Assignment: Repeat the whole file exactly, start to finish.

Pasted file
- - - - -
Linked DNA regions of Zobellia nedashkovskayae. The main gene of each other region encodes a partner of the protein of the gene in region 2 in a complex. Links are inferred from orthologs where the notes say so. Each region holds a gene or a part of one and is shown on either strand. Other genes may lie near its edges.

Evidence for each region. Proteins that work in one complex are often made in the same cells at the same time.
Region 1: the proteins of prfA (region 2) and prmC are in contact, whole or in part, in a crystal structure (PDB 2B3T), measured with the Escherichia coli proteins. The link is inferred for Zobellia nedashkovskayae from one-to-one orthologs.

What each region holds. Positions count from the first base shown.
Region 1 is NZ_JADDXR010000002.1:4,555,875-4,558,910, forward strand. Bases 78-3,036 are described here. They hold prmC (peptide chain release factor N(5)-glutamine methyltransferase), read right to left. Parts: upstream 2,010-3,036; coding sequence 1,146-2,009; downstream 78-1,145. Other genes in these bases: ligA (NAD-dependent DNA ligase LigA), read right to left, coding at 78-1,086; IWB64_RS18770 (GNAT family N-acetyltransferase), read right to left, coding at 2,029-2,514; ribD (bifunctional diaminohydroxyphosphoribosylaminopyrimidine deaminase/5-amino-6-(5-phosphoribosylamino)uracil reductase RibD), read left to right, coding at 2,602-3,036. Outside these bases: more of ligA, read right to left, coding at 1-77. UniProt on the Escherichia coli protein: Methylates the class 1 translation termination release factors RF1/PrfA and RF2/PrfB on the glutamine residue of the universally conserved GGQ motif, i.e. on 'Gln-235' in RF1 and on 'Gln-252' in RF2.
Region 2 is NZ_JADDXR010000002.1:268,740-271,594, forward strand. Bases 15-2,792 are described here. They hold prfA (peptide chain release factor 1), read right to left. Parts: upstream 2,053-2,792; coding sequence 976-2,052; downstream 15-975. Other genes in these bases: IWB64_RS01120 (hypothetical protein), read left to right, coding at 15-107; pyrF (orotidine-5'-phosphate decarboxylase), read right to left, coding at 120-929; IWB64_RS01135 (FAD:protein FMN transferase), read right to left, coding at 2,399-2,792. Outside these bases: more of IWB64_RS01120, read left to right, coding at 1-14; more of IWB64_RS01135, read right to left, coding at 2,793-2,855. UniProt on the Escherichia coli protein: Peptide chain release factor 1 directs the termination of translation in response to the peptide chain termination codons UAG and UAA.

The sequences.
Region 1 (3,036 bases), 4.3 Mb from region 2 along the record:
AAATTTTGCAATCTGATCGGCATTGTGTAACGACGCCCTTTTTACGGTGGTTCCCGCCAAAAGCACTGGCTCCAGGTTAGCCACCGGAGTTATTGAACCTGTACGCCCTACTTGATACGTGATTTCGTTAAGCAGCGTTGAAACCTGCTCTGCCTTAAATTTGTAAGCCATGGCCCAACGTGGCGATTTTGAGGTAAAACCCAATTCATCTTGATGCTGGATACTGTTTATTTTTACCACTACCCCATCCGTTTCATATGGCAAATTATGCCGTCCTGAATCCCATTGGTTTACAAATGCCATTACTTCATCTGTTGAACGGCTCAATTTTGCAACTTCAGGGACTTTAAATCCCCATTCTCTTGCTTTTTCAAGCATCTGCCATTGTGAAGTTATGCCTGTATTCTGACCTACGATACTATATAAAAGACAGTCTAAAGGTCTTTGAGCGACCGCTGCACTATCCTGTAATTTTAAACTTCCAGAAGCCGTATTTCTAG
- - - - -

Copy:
Linked DNA regions of Zobellia nedashkovskayae. The main gene of each other region encodes a partner of the protein of the gene in region 2 in a complex. Links are inferred from orthologs where the notes say so. Each region holds a gene or a part of one and is shown on either strand. Other genes may lie near its edges.

Evidence for each region. Proteins that work in one complex are often made in the same cells at the same time.
Region 1: the proteins of prfA (region 2) and prmC are in contact, whole or in part, in a crystal structure (PDB 2B3T), measured with the Escherichia coli proteins. The link is inferred for Zobellia nedashkovskayae from one-to-one orthologs.

What each region holds. Positions count from the first base shown.
Region 1 is NZ_JADDXR010000002.1:4,555,875-4,558,910, forward strand. Bases 78-3,036 are described here. They hold prmC (peptide chain release factor N(5)-glutamine methyltransferase), read right to left. Parts: upstream 2,010-3,036; coding sequence 1,146-2,009; downstream 78-1,145. Other genes in these bases: ligA (NAD-dependent DNA ligase LigA), read right to left, coding at 78-1,086; IWB64_RS18770 (GNAT family N-acetyltransferase), read right to left, coding at 2,029-2,514; ribD (bifunctional diaminohydroxyphosphoribosylaminopyrimidine deaminase/5-amino-6-(5-phosphoribosylamino)uracil reductase RibD), read left to right, coding at 2,602-3,036. Outside these bases: more of ligA, read right to left, coding at 1-77. UniProt on the Escherichia coli protein: Methylates the class 1 translation termination release factors RF1/PrfA and RF2/PrfB on the glutamine residue of the universally conserved GGQ motif, i.e. on 'Gln-235' in RF1 and on 'Gln-252' in RF2.
Region 2 is NZ_JADDXR010000002.1:268,740-271,594, forward strand. Bases 15-2,792 are described here. They hold prfA (peptide chain release factor 1), read right to left. Parts: upstream 2,053-2,792; coding sequence 976-2,052; downstream 15-975. Other genes in these bases: IWB64_RS01120 (hypothetical protein), read left to right, coding at 15-107; pyrF (orotidine-5'-phosphate decarboxylase), read right to left, coding at 120-929; IWB64_RS01135 (FAD:protein FMN transferase), read right to left, coding at 2,399-2,792. Outside these bases: more of IWB64_RS01120, read left to right, coding at 1-14; more of IWB64_RS01135, read right to left, coding at 2,793-2,855. UniProt on the Escherichia coli protein: Peptide chain release factor 1 directs the termination of translation in response to the peptide chain termination codons UAG and UAA.

The sequences.
Region 1 (3,036 bases), 4.3 Mb from region 2 along the record:
AAATTTTGCAATCTGATCGGCATTGTGTAACGACGCCCTTTTTACGGTGGTTCCCGCCAAAAGCACTGGCTCCAGGTTAGCCACCGGAGTTATTGAACCTGTACGCCCTACTTGATACGTGATTTCGTTAAGCAGCGTTGAAACCTGCTCTGCCTTAAATTTGTAAGCCATGGCCCAACGTGGCGATTTTGAGGTAAAACCCAATTCATCTTGATGCTGGATACTGTTTATTTTTACCACTACCCCATCCGTTTCATATGGCAAATTATGCCGTCCTGAATCCCATTGGTTTACAAATGCCATTACTTCATCTGTTGAACGGCTCAATTTTGCAACTTCAGGGACTTTAAATCCCCATTCTCTTGCTTTTTCAAGCATCTGCCATTGTGAAGTTATGCCTGTATTCTGACCTACGATACTATATAAAAGACAGTCTAAAGGTCTTTGAGCGACCGCTGCACTATCCTGTAATTTTAAACTTCCAGAAGCCGTATTTCTAG